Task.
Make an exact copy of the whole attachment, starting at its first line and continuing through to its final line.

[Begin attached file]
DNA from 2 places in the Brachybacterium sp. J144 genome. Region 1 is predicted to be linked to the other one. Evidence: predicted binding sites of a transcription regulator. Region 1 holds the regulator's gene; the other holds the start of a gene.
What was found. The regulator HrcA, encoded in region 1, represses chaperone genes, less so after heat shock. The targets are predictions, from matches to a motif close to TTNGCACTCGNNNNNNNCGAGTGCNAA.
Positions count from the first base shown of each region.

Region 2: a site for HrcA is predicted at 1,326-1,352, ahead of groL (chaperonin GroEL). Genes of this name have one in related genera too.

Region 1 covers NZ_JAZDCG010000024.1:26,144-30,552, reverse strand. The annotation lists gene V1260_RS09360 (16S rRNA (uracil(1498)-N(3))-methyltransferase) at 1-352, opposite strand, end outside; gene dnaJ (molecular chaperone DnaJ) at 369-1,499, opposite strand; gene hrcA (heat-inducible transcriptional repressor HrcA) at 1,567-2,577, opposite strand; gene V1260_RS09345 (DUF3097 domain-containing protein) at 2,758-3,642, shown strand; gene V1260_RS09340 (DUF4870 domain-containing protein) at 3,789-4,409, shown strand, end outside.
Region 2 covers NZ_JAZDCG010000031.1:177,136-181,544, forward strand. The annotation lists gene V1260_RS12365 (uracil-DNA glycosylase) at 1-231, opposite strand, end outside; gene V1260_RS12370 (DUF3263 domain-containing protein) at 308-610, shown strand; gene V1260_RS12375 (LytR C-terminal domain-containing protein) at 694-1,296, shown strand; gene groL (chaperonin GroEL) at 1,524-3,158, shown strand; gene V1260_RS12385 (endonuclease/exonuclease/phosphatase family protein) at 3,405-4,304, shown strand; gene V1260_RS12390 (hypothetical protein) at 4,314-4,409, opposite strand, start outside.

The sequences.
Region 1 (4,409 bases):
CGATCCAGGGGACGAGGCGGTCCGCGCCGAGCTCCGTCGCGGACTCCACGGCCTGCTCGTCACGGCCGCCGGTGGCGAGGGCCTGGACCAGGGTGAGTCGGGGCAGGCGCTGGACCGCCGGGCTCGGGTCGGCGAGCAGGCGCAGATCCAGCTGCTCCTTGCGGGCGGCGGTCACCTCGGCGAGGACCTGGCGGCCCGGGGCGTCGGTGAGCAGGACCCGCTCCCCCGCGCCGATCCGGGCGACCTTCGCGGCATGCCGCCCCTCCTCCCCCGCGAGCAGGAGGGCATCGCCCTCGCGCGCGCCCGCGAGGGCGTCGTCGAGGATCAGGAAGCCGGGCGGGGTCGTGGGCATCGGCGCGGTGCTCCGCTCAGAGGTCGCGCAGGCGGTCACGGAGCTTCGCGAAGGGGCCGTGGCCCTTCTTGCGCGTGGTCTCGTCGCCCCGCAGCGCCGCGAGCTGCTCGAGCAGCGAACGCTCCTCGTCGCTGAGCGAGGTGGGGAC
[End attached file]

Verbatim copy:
DNA from 2 places in the Brachybacterium sp. J144 genome. Region 1 is predicted to be linked to the other one. Evidence: predicted binding sites of a transcription regulator. Region 1 holds the regulator's gene; the other holds the start of a gene.
What was found. The regulator HrcA, encoded in region 1, represses chaperone genes, less so after heat shock. The targets are predictions, from matches to a motif close to TTNGCACTCGNNNNNNNCGAGTGCNAA.
Positions count from the first base shown of each region.

Region 2: a site for HrcA is predicted at 1,326-1,352, ahead of groL (chaperonin GroEL). Genes of this name have one in related genera too.

Region 1 covers NZ_JAZDCG010000024.1:26,144-30,552, reverse strand. The annotation lists gene V1260_RS09360 (16S rRNA (uracil(1498)-N(3))-methyltransferase) at 1-352, opposite strand, end outside; gene dnaJ (molecular chaperone DnaJ) at 369-1,499, opposite strand; gene hrcA (heat-inducible transcriptional repressor HrcA) at 1,567-2,577, opposite strand; gene V1260_RS09345 (DUF3097 domain-containing protein) at 2,758-3,642, shown strand; gene V1260_RS09340 (DUF4870 domain-containing protein) at 3,789-4,409, shown strand, end outside.
Region 2 covers NZ_JAZDCG010000031.1:177,136-181,544, forward strand. The annotation lists gene V1260_RS12365 (uracil-DNA glycosylase) at 1-231, opposite strand, end outside; gene V1260_RS12370 (DUF3263 domain-containing protein) at 308-610, shown strand; gene V1260_RS12375 (LytR C-terminal domain-containing protein) at 694-1,296, shown strand; gene groL (chaperonin GroEL) at 1,524-3,158, shown strand; gene V1260_RS12385 (endonuclease/exonuclease/phosphatase family protein) at 3,405-4,304, shown strand; gene V1260_RS12390 (hypothetical protein) at 4,314-4,409, opposite strand, start outside.

The sequences.
Region 1 (4,409 bases):
CGATCCAGGGGACGAGGCGGTCCGCGCCGAGCTCCGTCGCGGACTCCACGGCCTGCTCGTCACGGCCGCCGGTGGCGAGGGCCTGGACCAGGGTGAGTCGGGGCAGGCGCTGGACCGCCGGGCTCGGGTCGGCGAGCAGGCGCAGATCCAGCTGCTCCTTGCGGGCGGCGGTCACCTCGGCGAGGACCTGGCGGCCCGGGGCGTCGGTGAGCAGGACCCGCTCCCCCGCGCCGATCCGGGCGACCTTCGCGGCATGCCGCCCCTCCTCCCCCGCGAGCAGGAGGGCATCGCCCTCGCGCGCGCCCGCGAGGGCGTCGTCGAGGATCAGGAAGCCGGGCGGGGTCGTGGGCATCGGCGCGGTGCTCCGCTCAGAGGTCGCGCAGGCGGTCACGGAGCTTCGCGAAGGGGCCGTGGCCCTTCTTGCGCGTGGTCTCGTCGCCCCGCAGCGCCGCGAGCTGCTCGAGCAGCGAACGCTCCTCGTCGCTGAGCGAGGTGGGGAC